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$0.02 regarding the gyro sensor.  It's absolutely a challenge to work with
and can be inconsistent.  But, one of my teams runs very large, very
unbalanced, high friction attachments (think long arms that extend all over
the place as one example).  For them, the robot's balance changes
constantly and the way they've been able to keep things somewhat straight
has been with gyro drives/turns.  There may be other ways to handle that
type of condition though, that's just one way the gyro can be useful.  Now,
when the gyro doesn't behave, bad things happen. :-) ... they do have a
procedure to help keep that from occurring though.

--Michael


On Fri, Nov 9, 2018 at 10:08 AM N K <[log in to unmask]> wrote:

> I agree. Gyro sensor was just not consistent. A balanced robot using
> odometry was always better. Color/light sensors always worked for us in the
> past 4 years. No issues with any of the tables at any tournament. No
> calibration was ever needed.
>
> On Fri, Nov 9, 2018 at 10:04 AM Frank Levine <[log in to unmask]>
> wrote:
>
>> My team totally gave up on the gyro - the 3* accuracy was just too
>> inconsistent.  They found that with the right tires, odometry is definitely
>> "better" for them.
>>
>> I can also confirm that shielded light sensors work pretty well.  We've
>> used them every year (and will be using them this year too)
>>
>> -Frank
>>
>>
>> On Fri, Nov 9, 2018 at 7:34 AM Jeff Borek <[log in to unmask]> wrote:
>>
>>> I agree with Skip, notably conditions will be different and mechanical
>>> shielding helps.  I’d just add that what worked for my team last year (I
>>> never used a formal calibration routine with my 4th and 5th graders):
>>>
>>> You probably can take a quick reading over black and white on a
>>> competition table [port view of on the brick] on the morning of the
>>> competition.  If your tournament doesn't allow you access to the table you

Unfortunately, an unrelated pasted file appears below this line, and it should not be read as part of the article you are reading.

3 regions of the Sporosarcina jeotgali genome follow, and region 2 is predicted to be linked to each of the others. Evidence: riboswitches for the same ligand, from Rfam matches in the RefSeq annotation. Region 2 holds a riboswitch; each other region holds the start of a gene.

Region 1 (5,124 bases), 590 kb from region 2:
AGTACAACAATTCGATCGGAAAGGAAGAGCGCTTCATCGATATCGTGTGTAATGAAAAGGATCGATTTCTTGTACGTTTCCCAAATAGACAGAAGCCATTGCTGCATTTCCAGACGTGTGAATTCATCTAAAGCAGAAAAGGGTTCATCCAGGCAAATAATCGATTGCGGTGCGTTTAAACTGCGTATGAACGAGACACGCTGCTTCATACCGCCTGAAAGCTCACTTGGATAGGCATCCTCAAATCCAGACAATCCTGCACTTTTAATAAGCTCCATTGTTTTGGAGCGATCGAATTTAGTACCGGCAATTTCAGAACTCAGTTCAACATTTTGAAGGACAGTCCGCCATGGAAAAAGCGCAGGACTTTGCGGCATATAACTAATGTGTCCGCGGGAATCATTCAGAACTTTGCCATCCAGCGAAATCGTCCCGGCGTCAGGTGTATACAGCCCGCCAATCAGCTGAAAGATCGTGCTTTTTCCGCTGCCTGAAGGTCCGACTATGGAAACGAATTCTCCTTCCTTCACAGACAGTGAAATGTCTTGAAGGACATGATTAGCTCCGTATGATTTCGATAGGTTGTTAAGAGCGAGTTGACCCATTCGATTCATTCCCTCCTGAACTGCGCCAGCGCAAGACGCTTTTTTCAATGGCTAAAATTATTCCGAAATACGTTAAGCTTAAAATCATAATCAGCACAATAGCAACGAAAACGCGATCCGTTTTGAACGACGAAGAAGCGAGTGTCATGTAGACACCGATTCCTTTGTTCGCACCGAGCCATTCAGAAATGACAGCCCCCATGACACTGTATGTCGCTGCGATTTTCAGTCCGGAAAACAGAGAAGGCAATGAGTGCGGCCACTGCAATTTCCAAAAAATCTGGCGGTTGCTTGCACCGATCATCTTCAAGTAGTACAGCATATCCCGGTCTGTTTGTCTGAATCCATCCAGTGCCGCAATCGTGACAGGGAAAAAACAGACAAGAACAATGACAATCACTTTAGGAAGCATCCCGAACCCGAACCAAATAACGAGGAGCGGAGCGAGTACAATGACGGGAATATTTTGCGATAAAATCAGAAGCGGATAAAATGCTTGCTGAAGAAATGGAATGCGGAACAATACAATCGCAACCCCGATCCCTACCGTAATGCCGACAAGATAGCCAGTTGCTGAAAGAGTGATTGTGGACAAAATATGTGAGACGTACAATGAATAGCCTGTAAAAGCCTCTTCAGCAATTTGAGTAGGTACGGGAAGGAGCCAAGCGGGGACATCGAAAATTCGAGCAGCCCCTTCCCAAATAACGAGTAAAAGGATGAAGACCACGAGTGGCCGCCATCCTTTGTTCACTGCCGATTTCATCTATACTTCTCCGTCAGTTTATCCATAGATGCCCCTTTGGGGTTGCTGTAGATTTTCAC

>>> can use some time in your practice round and then make necessary changes to
>>> set-points in the programs for the later rounds.
>>>
>>> Also probably obvious but my team found this year that is better to look
>>> for white than black given the dark background of most of the mat.  [Alas]
>>> they have given up on light sensor (and gyro) because they find odometry
>>> "better" this year.
>>>
>>> On Fri, Nov 9, 2018 at 6:44 AM Skip Morrow <[log in to unmask]> wrote:
>>>
>>>> Yes, you should absolutely expect the lighting conditions to be
>>>> different on each table you play on. Take that from experience! Now, that
>>>> doesn't mean it WILL be different--just that you should EXPECT it to be
>>>> different. That includes practice tables being different from the
>>>> competition tables and different from your tables at home/school. There are
>>>> different strategies for dealing with the variances, including mechanical
>>>> (shielding), calibrations, and strategies that avoid relying on the sensor.
>>>>
>>>> .
>>>>
>>>>
>>>> On Fri, Nov 9, 2018 at 5:13 AM LR <[log in to unmask]> wrote:
>>>>
>>>>> Experts ... We are using light sensor in our model... We are testing
>>>>> under the normal household "White Day Light" lights to sense the white
>>>>> color on the poster.....Will there be any color variation on the
>>>>> competition ....meaning how to tackle the Reflected Light Intensity
>>>>> variation from household light to the competition place lights.  Any
>>>>> suggestion is appreciated.
>>>>>
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